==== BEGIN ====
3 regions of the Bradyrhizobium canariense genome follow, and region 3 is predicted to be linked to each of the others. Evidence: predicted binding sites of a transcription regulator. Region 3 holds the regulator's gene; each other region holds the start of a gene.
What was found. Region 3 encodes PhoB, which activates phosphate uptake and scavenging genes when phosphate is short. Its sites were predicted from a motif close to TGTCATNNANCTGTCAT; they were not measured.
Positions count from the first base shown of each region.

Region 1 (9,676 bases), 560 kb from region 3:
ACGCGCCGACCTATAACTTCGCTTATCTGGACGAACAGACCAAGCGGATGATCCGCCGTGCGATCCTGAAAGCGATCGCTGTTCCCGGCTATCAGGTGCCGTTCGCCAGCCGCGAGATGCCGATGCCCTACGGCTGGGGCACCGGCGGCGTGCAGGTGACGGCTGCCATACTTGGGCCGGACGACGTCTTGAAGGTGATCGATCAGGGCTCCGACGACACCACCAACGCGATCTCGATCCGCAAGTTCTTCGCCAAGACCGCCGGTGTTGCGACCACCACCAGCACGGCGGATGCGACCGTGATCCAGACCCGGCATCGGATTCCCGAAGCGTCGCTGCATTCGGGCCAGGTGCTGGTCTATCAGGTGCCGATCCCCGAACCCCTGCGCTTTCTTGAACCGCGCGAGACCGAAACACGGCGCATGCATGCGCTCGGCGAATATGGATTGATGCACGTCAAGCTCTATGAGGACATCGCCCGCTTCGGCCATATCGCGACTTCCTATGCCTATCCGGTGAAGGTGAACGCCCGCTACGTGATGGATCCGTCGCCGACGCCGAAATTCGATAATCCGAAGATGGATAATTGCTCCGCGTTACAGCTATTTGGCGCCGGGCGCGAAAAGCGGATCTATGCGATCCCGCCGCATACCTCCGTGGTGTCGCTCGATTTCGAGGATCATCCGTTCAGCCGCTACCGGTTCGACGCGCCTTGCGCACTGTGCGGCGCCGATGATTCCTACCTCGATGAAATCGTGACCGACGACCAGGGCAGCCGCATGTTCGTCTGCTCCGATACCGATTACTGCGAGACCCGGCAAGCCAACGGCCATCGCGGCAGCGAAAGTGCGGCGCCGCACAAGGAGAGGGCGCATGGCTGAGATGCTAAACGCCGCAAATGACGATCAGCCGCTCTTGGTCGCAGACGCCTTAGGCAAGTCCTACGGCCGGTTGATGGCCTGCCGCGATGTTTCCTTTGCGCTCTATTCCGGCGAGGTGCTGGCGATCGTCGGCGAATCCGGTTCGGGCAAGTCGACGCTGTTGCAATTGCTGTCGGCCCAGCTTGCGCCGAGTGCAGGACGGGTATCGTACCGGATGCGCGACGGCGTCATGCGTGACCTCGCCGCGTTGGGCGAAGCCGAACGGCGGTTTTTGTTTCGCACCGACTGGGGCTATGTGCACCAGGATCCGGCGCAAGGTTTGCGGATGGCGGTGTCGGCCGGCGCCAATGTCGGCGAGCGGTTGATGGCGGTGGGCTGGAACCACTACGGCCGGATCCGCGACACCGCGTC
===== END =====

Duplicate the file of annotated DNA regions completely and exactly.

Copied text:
3 regions of the Bradyrhizobium canariense genome follow, and region 3 is predicted to be linked to each of the others. Evidence: predicted binding sites of a transcription regulator. Region 3 holds the regulator's gene; each other region holds the start of a gene.
What was found. Region 3 encodes PhoB, which activates phosphate uptake and scavenging genes when phosphate is short. Its sites were predicted from a motif close to TGTCATNNANCTGTCAT; they were not measured.
Positions count from the first base shown of each region.

Region 1 (9,676 bases), 560 kb from region 3:
ACGCGCCGACCTATAACTTCGCTTATCTGGACGAACAGACCAAGCGGATGATCCGCCGTGCGATCCTGAAAGCGATCGCTGTTCCCGGCTATCAGGTGCCGTTCGCCAGCCGCGAGATGCCGATGCCCTACGGCTGGGGCACCGGCGGCGTGCAGGTGACGGCTGCCATACTTGGGCCGGACGACGTCTTGAAGGTGATCGATCAGGGCTCCGACGACACCACCAACGCGATCTCGATCCGCAAGTTCTTCGCCAAGACCGCCGGTGTTGCGACCACCACCAGCACGGCGGATGCGACCGTGATCCAGACCCGGCATCGGATTCCCGAAGCGTCGCTGCATTCGGGCCAGGTGCTGGTCTATCAGGTGCCGATCCCCGAACCCCTGCGCTTTCTTGAACCGCGCGAGACCGAAACACGGCGCATGCATGCGCTCGGCGAATATGGATTGATGCACGTCAAGCTCTATGAGGACATCGCCCGCTTCGGCCATATCGCGACTTCCTATGCCTATCCGGTGAAGGTGAACGCCCGCTACGTGATGGATCCGTCGCCGACGCCGAAATTCGATAATCCGAAGATGGATAATTGCTCCGCGTTACAGCTATTTGGCGCCGGGCGCGAAAAGCGGATCTATGCGATCCCGCCGCATACCTCCGTGGTGTCGCTCGATTTCGAGGATCATCCGTTCAGCCGCTACCGGTTCGACGCGCCTTGCGCACTGTGCGGCGCCGATGATTCCTACCTCGATGAAATCGTGACCGACGACCAGGGCAGCCGCATGTTCGTCTGCTCCGATACCGATTACTGCGAGACCCGGCAAGCCAACGGCCATCGCGGCAGCGAAAGTGCGGCGCCGCACAAGGAGAGGGCGCATGGCTGAGATGCTAAACGCCGCAAATGACGATCAGCCGCTCTTGGTCGCAGACGCCTTAGGCAAGTCCTACGGCCGGTTGATGGCCTGCCGCGATGTTTCCTTTGCGCTCTATTCCGGCGAGGTGCTGGCGATCGTCGGCGAATCCGGTTCGGGCAAGTCGACGCTGTTGCAATTGCTGTCGGCCCAGCTTGCGCCGAGTGCAGGACGGGTATCGTACCGGATGCGCGACGGCGTCATGCGTGACCTCGCCGCGTTGGGCGAAGCCGAACGGCGGTTTTTGTTTCGCACCGACTGGGGCTATGTGCACCAGGATCCGGCGCAAGGTTTGCGGATGGCGGTGTCGGCCGGCGCCAATGTCGGCGAGCGGTTGATGGCGGTGGGCTGGAACCACTACGGCCGGATCCGCGACACCGCGTC